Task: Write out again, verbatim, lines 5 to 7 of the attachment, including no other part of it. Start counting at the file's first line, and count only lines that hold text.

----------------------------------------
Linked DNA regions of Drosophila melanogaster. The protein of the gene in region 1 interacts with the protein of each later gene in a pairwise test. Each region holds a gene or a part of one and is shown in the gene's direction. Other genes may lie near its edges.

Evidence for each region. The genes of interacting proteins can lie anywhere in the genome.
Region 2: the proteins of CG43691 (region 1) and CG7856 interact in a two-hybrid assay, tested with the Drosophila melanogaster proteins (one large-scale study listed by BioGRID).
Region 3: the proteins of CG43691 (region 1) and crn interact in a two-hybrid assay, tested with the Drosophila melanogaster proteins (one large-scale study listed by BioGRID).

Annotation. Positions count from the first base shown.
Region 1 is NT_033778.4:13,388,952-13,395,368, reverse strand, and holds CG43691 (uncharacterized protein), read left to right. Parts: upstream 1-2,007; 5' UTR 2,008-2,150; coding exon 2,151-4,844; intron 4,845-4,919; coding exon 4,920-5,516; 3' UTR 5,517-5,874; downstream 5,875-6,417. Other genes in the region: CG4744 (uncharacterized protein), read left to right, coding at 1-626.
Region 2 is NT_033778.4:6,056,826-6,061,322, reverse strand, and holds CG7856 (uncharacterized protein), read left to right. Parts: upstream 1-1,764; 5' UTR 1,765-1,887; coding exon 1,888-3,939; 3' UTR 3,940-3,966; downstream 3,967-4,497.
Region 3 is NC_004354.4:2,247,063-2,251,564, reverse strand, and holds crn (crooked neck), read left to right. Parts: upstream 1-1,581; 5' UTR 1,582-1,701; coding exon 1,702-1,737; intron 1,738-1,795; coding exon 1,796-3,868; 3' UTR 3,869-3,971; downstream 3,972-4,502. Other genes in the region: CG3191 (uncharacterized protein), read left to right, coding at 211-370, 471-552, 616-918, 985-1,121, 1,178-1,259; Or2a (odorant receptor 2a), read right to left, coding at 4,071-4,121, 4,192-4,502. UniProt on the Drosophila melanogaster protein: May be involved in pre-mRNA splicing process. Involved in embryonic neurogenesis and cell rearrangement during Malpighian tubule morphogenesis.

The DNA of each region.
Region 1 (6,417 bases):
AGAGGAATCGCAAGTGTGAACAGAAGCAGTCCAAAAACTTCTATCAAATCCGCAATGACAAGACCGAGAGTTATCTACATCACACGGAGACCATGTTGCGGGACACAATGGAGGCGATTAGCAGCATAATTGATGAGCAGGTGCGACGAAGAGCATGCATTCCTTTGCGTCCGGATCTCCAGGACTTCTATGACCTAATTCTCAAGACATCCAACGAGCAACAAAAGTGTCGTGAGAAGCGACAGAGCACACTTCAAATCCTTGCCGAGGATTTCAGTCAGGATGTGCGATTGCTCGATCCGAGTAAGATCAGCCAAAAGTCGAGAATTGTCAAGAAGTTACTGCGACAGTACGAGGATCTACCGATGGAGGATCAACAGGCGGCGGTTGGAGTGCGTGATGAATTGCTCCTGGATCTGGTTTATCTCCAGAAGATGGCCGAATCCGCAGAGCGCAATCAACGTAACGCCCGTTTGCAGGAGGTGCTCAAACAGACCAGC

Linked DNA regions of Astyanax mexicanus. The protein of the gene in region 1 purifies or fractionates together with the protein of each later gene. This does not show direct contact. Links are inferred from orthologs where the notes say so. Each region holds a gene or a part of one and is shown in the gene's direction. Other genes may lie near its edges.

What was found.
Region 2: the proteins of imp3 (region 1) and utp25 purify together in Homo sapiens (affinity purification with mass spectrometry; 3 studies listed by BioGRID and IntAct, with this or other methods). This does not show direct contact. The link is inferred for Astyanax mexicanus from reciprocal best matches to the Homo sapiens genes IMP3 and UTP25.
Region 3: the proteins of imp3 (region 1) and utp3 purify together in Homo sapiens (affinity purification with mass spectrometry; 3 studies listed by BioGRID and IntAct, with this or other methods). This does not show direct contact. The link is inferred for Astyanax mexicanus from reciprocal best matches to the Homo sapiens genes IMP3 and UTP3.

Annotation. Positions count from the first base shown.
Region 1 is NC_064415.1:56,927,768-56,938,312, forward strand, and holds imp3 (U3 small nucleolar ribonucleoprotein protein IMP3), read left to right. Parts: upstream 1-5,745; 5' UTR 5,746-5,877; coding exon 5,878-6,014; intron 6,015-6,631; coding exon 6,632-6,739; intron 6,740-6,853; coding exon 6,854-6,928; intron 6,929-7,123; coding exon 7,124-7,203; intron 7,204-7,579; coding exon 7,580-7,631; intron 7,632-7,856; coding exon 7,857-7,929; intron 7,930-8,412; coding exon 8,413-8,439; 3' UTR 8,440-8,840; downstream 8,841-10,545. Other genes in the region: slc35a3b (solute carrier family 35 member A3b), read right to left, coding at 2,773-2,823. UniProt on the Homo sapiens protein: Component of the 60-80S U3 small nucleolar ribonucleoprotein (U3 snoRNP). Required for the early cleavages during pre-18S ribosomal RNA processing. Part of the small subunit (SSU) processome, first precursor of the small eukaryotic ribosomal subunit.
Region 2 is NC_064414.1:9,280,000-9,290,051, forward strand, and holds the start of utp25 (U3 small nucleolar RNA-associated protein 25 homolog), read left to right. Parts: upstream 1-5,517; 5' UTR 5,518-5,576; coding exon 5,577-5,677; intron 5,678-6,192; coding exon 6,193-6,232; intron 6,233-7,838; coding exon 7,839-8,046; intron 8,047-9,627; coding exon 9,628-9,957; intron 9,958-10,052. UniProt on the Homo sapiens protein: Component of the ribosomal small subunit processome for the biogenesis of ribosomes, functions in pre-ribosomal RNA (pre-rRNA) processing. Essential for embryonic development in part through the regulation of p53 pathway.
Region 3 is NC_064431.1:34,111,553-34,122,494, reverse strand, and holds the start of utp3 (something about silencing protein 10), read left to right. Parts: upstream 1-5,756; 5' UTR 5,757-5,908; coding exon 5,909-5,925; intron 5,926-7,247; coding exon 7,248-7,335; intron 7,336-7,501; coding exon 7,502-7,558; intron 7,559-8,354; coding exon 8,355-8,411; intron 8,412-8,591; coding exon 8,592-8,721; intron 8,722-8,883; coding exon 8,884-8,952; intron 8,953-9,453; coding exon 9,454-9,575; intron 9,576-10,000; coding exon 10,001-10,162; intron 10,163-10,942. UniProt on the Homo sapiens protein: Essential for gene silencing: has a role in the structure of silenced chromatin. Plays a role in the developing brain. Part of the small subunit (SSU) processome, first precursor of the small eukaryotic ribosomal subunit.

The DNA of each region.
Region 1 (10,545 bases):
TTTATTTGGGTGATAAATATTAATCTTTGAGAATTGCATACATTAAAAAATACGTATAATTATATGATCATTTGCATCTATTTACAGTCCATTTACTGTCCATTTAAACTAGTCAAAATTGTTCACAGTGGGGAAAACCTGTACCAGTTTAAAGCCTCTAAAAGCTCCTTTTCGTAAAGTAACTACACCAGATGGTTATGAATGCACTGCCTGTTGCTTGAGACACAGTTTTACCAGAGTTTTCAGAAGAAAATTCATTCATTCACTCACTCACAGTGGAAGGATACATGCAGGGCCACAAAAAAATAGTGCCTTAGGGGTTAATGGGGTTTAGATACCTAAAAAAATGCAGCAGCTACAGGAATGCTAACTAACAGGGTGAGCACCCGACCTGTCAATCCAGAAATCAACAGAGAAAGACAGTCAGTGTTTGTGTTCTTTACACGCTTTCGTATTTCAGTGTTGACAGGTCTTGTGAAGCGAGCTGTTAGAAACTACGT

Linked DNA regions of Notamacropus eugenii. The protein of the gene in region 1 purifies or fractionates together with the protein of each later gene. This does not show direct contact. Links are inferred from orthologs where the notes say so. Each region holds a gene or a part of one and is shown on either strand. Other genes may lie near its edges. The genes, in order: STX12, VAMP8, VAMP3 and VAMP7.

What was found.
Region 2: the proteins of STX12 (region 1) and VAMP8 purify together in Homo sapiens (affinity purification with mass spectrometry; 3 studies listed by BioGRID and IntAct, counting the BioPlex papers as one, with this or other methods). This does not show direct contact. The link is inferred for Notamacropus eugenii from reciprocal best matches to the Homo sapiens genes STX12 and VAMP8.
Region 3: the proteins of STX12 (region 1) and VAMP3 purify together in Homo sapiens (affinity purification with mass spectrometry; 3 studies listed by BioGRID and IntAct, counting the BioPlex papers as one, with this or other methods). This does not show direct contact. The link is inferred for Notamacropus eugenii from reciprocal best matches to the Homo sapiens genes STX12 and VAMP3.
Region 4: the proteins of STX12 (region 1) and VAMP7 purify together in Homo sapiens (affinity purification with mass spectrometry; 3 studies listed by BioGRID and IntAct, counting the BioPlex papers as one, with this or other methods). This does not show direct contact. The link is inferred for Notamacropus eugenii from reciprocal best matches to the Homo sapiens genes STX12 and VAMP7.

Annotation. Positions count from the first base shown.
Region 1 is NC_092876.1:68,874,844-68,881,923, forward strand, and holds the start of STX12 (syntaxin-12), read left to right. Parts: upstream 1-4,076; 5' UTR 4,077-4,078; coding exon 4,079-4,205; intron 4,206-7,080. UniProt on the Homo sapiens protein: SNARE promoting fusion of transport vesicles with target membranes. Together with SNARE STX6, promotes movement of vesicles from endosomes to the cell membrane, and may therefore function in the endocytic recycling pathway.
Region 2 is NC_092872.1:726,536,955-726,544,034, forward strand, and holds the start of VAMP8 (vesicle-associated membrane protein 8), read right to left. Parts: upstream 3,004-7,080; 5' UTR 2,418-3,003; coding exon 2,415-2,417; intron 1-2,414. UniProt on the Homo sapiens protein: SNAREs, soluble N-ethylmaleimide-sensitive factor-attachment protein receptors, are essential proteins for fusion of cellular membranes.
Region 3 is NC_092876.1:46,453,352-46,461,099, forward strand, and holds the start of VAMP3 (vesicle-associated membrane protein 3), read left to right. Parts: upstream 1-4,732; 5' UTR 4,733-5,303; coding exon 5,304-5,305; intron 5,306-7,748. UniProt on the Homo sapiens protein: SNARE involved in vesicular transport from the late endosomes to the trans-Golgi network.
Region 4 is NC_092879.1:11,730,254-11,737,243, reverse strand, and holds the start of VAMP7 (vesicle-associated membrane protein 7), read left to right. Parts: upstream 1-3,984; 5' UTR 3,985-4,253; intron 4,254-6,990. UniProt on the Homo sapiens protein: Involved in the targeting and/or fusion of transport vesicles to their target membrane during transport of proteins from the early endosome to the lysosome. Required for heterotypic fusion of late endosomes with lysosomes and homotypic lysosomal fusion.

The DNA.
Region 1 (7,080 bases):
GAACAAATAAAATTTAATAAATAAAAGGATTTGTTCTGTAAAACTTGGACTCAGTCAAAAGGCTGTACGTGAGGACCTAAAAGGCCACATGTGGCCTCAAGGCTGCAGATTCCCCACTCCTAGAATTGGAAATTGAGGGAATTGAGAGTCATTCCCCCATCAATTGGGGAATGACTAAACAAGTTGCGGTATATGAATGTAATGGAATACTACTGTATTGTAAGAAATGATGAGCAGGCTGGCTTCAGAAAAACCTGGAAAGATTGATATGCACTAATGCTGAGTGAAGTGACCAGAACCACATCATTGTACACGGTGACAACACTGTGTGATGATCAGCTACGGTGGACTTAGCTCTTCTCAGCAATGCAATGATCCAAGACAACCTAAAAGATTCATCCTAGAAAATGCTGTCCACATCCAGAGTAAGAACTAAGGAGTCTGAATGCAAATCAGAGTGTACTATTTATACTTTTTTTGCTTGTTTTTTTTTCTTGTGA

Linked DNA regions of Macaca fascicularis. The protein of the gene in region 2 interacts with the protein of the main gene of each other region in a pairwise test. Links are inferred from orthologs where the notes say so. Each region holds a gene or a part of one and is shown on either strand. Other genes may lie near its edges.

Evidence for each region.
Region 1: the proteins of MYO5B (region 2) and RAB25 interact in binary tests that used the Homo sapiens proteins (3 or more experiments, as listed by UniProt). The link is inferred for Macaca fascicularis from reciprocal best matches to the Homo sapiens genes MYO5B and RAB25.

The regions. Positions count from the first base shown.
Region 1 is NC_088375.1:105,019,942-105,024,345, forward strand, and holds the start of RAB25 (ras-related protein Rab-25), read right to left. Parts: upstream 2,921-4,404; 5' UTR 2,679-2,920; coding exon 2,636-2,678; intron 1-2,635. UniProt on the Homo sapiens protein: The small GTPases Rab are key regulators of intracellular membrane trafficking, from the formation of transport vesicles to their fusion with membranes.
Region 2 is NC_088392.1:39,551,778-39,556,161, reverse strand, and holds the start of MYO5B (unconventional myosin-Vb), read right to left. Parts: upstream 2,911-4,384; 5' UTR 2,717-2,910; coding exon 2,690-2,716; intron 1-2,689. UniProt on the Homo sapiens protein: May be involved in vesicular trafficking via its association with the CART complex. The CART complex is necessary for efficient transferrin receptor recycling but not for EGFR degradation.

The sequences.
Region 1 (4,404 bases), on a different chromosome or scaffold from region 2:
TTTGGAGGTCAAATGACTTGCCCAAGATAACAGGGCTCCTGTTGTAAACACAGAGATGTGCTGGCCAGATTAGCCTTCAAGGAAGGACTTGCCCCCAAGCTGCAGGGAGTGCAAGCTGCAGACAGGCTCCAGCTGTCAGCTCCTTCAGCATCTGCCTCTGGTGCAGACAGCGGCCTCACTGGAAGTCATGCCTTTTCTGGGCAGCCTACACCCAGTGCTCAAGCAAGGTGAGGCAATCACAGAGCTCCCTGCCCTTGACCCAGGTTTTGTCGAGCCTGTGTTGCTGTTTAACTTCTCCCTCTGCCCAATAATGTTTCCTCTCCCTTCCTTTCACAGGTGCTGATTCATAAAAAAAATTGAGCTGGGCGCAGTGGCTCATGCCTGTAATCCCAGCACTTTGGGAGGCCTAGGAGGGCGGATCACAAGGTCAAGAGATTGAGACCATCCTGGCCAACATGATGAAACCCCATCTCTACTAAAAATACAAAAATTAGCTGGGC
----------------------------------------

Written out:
Annotation. Positions count from the first base shown.
Region 1 is NT_033778.4:13,388,952-13,395,368, reverse strand, and holds CG43691 (uncharacterized protein), read left to right. Parts: upstream 1-2,007; 5' UTR 2,008-2,150; coding exon 2,151-4,844; intron 4,845-4,919; coding exon 4,920-5,516; 3' UTR 5,517-5,874; downstream 5,875-6,417. Other genes in the region: CG4744 (uncharacterized protein), read left to right, coding at 1-626.
Region 2 is NT_033778.4:6,056,826-6,061,322, reverse strand, and holds CG7856 (uncharacterized protein), read left to right. Parts: upstream 1-1,764; 5' UTR 1,765-1,887; coding exon 1,888-3,939; 3' UTR 3,940-3,966; downstream 3,967-4,497.